Trade row deepens as China ups tariffs on $60B in US goods
BEIJING (AP) — Deepening a trade battle and sending financial markets spinning, China announced Monday it was raising tariffs on $60 billion of U.S. goods in retaliation for the latest hike in U.S. tariffs on its exports.
The Finance Ministry said Monday the new penalty duties of 5% to 25% on hundreds of U.S. products including batteries, spinach and coffee will take effect June 1.
That followed Trump’s increase on Friday of duties on $200 billion of Chinese imports from 10% to 25% after charging that China had backtracked on commitments it made in earlier negotiations in a dispute over Beijing’s technology ambitions and perennial trade surplus.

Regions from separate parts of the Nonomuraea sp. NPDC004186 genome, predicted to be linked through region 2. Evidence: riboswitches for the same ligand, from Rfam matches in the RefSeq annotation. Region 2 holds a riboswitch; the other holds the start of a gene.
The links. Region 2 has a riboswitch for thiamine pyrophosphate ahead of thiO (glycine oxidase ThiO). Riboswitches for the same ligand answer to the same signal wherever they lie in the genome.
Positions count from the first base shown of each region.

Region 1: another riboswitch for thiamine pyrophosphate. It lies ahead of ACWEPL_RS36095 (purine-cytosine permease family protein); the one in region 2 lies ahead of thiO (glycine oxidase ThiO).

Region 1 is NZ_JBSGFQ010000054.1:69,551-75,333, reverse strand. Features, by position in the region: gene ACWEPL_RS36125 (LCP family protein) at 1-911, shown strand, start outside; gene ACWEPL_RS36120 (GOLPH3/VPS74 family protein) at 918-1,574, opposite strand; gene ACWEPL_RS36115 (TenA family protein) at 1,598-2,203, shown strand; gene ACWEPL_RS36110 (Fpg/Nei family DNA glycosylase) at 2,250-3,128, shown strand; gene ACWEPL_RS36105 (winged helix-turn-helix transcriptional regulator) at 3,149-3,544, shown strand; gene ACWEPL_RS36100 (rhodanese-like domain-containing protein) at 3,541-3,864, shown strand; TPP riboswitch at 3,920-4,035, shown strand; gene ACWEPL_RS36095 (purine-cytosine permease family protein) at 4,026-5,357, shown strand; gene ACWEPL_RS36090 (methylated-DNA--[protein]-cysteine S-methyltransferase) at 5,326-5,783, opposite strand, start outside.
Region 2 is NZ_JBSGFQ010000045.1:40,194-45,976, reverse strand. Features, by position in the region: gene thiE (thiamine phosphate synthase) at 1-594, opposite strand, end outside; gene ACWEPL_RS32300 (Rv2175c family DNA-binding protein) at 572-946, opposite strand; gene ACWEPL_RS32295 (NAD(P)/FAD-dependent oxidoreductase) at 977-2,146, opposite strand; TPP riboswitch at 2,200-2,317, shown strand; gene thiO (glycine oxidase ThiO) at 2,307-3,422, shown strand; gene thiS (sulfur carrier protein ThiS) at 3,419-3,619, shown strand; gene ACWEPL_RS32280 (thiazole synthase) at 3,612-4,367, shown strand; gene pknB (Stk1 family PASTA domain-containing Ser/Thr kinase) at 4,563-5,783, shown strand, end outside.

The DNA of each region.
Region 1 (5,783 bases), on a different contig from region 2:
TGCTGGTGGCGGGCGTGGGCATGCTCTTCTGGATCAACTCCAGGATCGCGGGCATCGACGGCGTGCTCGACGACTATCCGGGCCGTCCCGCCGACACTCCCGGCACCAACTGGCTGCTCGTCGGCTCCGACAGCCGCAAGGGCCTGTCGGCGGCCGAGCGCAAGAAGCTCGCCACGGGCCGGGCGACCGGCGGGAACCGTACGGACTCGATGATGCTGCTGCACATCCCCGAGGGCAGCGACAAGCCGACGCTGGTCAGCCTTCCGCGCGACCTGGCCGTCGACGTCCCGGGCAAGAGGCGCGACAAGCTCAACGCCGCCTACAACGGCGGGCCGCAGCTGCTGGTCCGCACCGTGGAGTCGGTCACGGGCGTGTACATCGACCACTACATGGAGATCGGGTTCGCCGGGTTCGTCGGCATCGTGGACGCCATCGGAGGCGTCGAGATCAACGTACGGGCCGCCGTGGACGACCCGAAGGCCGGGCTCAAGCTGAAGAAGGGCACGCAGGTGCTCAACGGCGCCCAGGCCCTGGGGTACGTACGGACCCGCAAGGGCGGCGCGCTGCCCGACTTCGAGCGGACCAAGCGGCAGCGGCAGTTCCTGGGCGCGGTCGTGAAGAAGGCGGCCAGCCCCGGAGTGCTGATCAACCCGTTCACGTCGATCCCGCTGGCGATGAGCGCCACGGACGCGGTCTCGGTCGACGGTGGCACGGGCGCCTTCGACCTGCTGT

Resuming his messages over Twitter early Monday, President Donald Trump warned Chinese President Xi Jinping (shee jihn-peeng) that China “will be hurt very badly” if it doesn’t agree to a trade deal.
Trump tweeted China “had a great deal, almost completed, & you backed out!”
Trump insisted the tariffs the U.S. has placed on Chinese goods don’t hurt American consumers, saying there is “no reason for the U.S. Consumer to pay the Tariffs.”
White House economic adviser Larry Kudlow acknowledged Sunday that U.S. consumers and businesses pay the tariffs.
“Both sides will pay,” he told Fox News.
China had vowed “necessary countermeasures” on Friday against Trump’s escalation of the tariff conflict.